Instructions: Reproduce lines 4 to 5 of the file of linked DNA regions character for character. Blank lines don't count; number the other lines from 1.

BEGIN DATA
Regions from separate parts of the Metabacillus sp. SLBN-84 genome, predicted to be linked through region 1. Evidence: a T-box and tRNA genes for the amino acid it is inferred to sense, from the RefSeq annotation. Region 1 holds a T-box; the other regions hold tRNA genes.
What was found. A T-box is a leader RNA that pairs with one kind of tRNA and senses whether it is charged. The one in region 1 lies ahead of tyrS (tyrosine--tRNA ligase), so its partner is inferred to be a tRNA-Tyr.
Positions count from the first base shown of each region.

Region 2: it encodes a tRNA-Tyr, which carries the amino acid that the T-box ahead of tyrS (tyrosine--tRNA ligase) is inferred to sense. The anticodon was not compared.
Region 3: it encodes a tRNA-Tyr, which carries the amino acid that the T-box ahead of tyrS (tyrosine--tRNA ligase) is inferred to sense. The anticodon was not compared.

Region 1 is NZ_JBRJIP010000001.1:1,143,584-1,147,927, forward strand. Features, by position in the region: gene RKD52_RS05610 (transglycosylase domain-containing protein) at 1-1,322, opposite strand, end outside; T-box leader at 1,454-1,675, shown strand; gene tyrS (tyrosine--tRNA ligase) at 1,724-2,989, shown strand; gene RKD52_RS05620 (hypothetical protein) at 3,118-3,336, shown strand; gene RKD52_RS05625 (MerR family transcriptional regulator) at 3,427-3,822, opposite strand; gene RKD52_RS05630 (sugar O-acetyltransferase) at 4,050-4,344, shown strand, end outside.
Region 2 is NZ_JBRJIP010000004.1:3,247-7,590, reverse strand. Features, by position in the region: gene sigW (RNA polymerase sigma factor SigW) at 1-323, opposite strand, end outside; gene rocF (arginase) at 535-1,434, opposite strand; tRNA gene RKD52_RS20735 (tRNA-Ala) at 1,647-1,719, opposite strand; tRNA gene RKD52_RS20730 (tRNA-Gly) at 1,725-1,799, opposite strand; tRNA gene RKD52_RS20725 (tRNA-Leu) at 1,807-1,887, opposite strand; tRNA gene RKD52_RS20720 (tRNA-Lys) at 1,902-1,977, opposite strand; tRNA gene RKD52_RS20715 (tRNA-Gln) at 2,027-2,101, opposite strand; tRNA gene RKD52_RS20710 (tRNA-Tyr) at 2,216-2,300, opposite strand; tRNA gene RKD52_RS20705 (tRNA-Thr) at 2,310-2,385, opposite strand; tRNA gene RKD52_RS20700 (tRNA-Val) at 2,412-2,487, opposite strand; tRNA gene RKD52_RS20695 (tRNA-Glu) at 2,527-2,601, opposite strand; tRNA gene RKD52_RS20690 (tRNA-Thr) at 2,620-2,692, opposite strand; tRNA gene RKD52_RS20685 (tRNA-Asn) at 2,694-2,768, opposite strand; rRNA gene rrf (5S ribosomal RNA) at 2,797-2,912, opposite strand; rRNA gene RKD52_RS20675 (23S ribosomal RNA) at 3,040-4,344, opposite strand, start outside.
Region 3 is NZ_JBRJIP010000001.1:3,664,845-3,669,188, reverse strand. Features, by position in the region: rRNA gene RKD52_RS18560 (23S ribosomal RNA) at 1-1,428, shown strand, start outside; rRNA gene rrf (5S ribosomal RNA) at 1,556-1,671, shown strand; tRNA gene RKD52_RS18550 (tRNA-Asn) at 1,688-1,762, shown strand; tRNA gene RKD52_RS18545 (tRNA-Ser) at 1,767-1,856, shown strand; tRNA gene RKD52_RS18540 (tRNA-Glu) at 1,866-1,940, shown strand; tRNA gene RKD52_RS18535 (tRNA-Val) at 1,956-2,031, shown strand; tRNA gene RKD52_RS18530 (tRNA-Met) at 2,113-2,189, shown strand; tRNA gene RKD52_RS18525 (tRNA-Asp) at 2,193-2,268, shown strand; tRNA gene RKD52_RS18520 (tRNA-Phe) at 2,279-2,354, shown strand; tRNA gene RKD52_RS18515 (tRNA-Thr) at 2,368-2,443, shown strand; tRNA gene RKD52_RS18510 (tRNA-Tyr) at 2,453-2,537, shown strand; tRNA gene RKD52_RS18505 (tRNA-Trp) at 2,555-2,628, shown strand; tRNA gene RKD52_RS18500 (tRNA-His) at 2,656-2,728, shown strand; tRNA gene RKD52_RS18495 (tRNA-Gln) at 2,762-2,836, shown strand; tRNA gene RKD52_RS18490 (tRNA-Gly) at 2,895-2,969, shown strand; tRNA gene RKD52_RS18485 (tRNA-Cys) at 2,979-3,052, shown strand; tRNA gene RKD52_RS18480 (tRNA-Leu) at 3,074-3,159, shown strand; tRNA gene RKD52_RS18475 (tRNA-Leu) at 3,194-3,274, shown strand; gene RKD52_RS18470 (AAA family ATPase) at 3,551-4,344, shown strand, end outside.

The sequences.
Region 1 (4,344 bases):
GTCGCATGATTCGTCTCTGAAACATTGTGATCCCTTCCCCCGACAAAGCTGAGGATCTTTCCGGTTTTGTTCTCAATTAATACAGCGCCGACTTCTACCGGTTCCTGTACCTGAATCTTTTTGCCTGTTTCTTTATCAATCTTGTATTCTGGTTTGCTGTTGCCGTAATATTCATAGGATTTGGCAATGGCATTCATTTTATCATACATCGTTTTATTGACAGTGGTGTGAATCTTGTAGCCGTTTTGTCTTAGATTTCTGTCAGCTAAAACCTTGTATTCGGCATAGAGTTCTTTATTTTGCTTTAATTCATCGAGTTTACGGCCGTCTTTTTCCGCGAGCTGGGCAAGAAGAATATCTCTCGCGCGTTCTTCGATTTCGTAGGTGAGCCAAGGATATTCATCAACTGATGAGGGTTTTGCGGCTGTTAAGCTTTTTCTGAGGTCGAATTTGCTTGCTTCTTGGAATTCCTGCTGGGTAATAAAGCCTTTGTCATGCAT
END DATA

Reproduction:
Region 2: it encodes a tRNA-Tyr, which carries the amino acid that the T-box ahead of tyrS (tyrosine--tRNA ligase) is inferred to sense. The anticodon was not compared.
Region 3: it encodes a tRNA-Tyr, which carries the amino acid that the T-box ahead of tyrS (tyrosine--tRNA ligase) is inferred to sense. The anticodon was not compared.